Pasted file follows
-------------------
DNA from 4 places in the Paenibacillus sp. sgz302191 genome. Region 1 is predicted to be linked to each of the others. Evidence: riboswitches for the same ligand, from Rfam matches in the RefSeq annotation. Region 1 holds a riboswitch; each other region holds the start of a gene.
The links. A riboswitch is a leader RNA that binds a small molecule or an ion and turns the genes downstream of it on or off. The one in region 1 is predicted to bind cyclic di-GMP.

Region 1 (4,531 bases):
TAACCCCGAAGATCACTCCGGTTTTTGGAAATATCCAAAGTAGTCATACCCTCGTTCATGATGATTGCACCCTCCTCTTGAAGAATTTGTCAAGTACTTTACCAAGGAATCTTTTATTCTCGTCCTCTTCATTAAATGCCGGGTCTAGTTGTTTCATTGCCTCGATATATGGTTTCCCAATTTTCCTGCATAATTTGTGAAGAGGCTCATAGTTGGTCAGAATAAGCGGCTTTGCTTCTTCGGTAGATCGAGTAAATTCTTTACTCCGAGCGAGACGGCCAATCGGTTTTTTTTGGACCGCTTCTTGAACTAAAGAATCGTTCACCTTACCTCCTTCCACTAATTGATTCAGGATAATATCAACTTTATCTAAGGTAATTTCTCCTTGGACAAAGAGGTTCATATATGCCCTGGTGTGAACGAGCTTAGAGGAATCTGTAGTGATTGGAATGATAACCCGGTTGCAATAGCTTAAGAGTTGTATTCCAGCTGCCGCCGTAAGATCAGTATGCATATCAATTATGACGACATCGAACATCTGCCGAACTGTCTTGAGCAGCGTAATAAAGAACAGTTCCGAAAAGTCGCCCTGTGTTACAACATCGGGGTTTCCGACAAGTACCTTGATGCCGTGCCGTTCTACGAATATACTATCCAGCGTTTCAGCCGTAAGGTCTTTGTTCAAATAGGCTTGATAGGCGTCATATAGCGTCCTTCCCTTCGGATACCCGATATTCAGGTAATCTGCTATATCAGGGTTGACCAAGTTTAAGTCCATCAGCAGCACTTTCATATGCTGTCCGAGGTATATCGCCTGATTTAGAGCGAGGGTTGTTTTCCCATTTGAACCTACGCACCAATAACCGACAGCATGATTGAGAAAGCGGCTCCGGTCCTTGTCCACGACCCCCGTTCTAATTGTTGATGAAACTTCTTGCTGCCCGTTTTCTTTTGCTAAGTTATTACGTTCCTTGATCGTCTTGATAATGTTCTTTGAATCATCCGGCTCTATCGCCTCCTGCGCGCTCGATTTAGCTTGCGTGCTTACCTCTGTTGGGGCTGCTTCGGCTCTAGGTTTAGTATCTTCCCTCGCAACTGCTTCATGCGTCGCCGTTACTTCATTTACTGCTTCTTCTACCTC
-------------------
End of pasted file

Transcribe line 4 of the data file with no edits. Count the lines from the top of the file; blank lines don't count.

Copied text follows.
TAACCCCGAAGATCACTCCGGTTTTTGGAAATATCCAAAGTAGTCATACCCTCGTTCATGATGATTGCACCCTCCTCTTGAAGAATTTGTCAAGTACTTTACCAAGGAATCTTTTATTCTCGTCCTCTTCATTAAATGCCGGGTCTAGTTGTTTCATTGCCTCGATATATGGTTTCCCAATTTTCCTGCATAATTTGTGAAGAGGCTCATAGTTGGTCAGAATAAGCGGCTTTGCTTCTTCGGTAGATCGAGTAAATTCTTTACTCCGAGCGAGACGGCCAATCGGTTTTTTTTGGACCGCTTCTTGAACTAAAGAATCGTTCACCTTACCTCCTTCCACTAATTGATTCAGGATAATATCAACTTTATCTAAGGTAATTTCTCCTTGGACAAAGAGGTTCATATATGCCCTGGTGTGAACGAGCTTAGAGGAATCTGTAGTGATTGGAATGATAACCCGGTTGCAATAGCTTAAGAGTTGTATTCCAGCTGCCGCCGTAAGATCAGTATGCATATCAATTATGACGACATCGAACATCTGCCGAACTGTCTTGAGCAGCGTAATAAAGAACAGTTCCGAAAAGTCGCCCTGTGTTACAACATCGGGGTTTCCGACAAGTACCTTGATGCCGTGCCGTTCTACGAATATACTATCCAGCGTTTCAGCCGTAAGGTCTTTGTTCAAATAGGCTTGATAGGCGTCATATAGCGTCCTTCCCTTCGGATACCCGATATTCAGGTAATCTGCTATATCAGGGTTGACCAAGTTTAAGTCCATCAGCAGCACTTTCATATGCTGTCCGAGGTATATCGCCTGATTTAGAGCGAGGGTTGTTTTCCCATTTGAACCTACGCACCAATAACCGACAGCATGATTGAGAAAGCGGCTCCGGTCCTTGTCCACGACCCCCGTTCTAATTGTTGATGAAACTTCTTGCTGCCCGTTTTCTTTTGCTAAGTTATTACGTTCCTTGATCGTCTTGATAATGTTCTTTGAATCATCCGGCTCTATCGCCTCCTGCGCGCTCGATTTAGCTTGCGTGCTTACCTCTGTTGGGGCTGCTTCGGCTCTAGGTTTAGTATCTTCCCTCGCAACTGCTTCATGCGTCGCCGTTACTTCATTTACTGCTTCTTCTACCTC